Beta

Slashdot: News for Nerds

×

Welcome to the Slashdot Beta site -- learn more here. Use the link in the footer or click here to return to the Classic version of Slashdot.

Thank you!

Before you choose to head back to the Classic look of the site, we'd appreciate it if you share your thoughts on the Beta; your feedback is what drives our ongoing development.

Beta is different and we value you taking the time to try it out. Please take a look at the changes we've made in Beta and  learn more about it. Thanks for reading, and for making the site better!

Linux Mint Diverting Banshee Revenue

samzenpus posted more than 2 years ago | from the getting-their-cut dept.

GNOME 178

LinuxScribe writes "According Linux Mint founder Clement Lefebvre, the popular Linux Mint distribution has changed the Amazon.com affiliate code for the Banshee music player so that Mint, not Canonical or the GNOME Foundation, will receive the revenue from MP3 sales through Banshee. Though a trivial amount of money ($3.41 in November 2011), Linux Mint's actions still raise the question: how should revenue be shared between upstream and downstream FLOSS projects?"

cancel ×

178 comments

wuh (3, Funny)

masternerdguy (2468142) | more than 2 years ago | (#38342622)

Revenue? In my Linux? It's more likely than you think.

They deserve it (5, Insightful)

Anonymous Coward | more than 2 years ago | (#38342764)

Linux Mint 12 made GNOME3 usable. They deserve the $3.41.

Re:They deserve it (4, Insightful)

MBGMorden (803437) | more than 2 years ago | (#38342964)

Linux Mint 12 made GNOME3 usable.

That they did, but it was still buggy as hell for me. I'm still running Linux Mint but I'm on MATE for now. Thankfully thought, I can at least see that Mint's extensions at least take Gnome3 in a direction that I can agree with, once a few more of the issues are ironed out.

At a minimum, Linux Mint seems to be at least TRYING to cater to their users, as opposed to Ubuntu and Gnome who just keep plowing ahead tell the entire userbase that they're wrong.

Re:They deserve it (5, Insightful)

kestasjk (933987) | more than 2 years ago | (#38343166)

As long as $0.27 goes to X.Org, those guys do great work.

Re:They deserve it (1)

knuthin (2255242) | more than 2 years ago | (#38344188)

We'll come back to this when Wayland becomes usable.

Re:They deserve it (1)

diego.viola (1104521) | more than 2 years ago | (#38344472)

Agreed. Wayland is the way of the future. I hope we'll be able to use soon for real.

Re:They deserve it (5, Insightful)

serviscope_minor (664417) | more than 2 years ago | (#38344926)

Wayland is the way of the future.

It has futuristic things like:
* No network transparency!
* Client side window decorations! This will offer the following futuristic features:
    * Every toolkit providing subtly different window decorations
    * Hung applications have immovable windows which get in the way and make life suck, like other popular operating systems
    * Impossible to use a decoration free tiling window manager to maximize screenspace
    * Impossible to use a window manager which adds useful extra window decorations and functions
* And apparently, endless arguments about how copy/paste should work.

But hey, at least it will provide a much needed performance boost for those of us still stuck on a Sun 3/60. Also, the .1ms latency introduced by a compositing window manager has really been bugging me recently.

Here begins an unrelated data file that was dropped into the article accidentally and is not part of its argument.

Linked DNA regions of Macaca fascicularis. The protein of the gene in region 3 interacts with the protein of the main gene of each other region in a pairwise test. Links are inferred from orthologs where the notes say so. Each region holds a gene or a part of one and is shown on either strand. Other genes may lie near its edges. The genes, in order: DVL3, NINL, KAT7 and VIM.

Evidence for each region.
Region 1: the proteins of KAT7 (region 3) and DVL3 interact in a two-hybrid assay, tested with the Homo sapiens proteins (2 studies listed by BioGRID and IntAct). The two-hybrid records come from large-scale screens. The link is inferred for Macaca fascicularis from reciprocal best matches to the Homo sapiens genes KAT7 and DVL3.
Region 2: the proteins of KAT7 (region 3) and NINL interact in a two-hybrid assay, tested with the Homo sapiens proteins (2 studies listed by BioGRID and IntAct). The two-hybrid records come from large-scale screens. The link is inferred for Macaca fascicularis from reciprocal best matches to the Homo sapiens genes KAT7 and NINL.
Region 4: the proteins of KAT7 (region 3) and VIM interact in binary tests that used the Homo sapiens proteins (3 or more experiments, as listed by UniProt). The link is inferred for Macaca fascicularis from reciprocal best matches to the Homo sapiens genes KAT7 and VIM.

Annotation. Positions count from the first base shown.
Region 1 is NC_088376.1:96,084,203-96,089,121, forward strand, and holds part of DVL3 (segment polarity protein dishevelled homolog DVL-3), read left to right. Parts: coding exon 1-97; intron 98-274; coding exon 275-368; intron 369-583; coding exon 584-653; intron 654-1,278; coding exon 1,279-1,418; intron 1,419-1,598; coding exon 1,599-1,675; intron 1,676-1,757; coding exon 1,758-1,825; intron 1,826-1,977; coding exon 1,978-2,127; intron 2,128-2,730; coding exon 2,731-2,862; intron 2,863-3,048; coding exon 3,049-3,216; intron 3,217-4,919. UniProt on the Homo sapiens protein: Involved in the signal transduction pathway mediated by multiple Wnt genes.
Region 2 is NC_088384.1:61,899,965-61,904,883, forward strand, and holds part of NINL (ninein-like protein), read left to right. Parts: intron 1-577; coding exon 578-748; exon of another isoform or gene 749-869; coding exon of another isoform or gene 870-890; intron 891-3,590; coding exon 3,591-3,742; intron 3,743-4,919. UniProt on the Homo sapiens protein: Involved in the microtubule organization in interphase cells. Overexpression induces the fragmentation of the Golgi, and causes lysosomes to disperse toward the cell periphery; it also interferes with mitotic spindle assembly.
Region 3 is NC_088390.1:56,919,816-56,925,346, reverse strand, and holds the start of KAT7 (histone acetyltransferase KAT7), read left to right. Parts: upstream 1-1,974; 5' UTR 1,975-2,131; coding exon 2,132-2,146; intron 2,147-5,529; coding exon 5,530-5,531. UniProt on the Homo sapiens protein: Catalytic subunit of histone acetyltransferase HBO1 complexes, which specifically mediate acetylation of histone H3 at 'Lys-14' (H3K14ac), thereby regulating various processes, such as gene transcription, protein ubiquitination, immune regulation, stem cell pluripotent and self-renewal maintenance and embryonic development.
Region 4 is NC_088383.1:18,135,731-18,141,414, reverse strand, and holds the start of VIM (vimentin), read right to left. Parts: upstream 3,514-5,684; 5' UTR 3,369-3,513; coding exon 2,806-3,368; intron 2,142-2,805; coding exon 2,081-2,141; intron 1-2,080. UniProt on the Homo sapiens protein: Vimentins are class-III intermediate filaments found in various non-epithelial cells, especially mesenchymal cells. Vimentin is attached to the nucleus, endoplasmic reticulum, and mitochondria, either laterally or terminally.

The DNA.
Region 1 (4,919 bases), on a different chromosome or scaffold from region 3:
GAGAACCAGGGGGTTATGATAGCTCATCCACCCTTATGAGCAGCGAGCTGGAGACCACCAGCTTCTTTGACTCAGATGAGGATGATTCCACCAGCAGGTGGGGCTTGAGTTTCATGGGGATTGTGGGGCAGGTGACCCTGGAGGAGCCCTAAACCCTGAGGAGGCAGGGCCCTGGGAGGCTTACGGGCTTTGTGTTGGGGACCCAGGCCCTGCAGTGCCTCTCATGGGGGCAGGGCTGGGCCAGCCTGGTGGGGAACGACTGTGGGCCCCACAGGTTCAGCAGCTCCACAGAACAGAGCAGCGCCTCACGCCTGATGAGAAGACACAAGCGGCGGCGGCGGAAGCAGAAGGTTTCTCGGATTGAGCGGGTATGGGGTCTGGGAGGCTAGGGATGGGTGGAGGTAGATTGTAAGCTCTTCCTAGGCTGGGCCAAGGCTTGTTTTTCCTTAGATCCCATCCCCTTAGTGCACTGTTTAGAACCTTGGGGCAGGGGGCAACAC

Re:They deserve it (2)

serviscope_minor (664417) | more than 2 years ago | (#38344510)

We'll come back to this when Wayland becomes usable.

Or, we'll come back to it when Wayland gets adopted and removes so many of the nice features that X11 users have been enjoying since 1987.

Re:They deserve it (0)

Anonymous Coward | more than 2 years ago | (#38344874)

Could you please name them? X11 Font rendering and drawing arcs most certainly isn't used today. And networking is only doable if you have some serious Local Area Network. At least all the really successful FullHD setups I have heard were using gigabit optical fiber. Last time I tried my home gigabit ethernet was pretty bad with just running one windowed X11 application over it, and the fact that it was a video editor didn't help the least bit.

Re:They deserve it (0)

Anonymous Coward | more than 2 years ago | (#38344952)

Where I work, networked X gets used fairly frequently, and works just fine over gigabit ethernet. We used to do in over 10M ethernet back in the day, but that was pretty slow.

Networking is the whole point of X. If you're not going to do that, why are you bothering with such an insanely complex windowing system?

Re:They deserve it (2)

serviscope_minor (664417) | more than 2 years ago | (#38344988)

Could you please name them?

Sure: network transparency is 1. I find it much better than your experiences, personally. It depends on having well written programs of course. The best fix would be to adopt an X12 protocol which puts proper font rendering back in the server and modifies the features which cause high latency. NX client is heavily based on X, but is the best remote GUI system available by a wide margin.

The second is flexibility in window managers. The geniuses in charge of Wayland seem to be trying to do client side window decorations. That kills flexibility and also makes hung programs hang around in a really annoying manner.

Re:They deserve it (1)

TheRaven64 (641858) | more than 2 years ago | (#38345410)

The best fix would be to adopt an X12 protocol which puts proper font rendering back in the server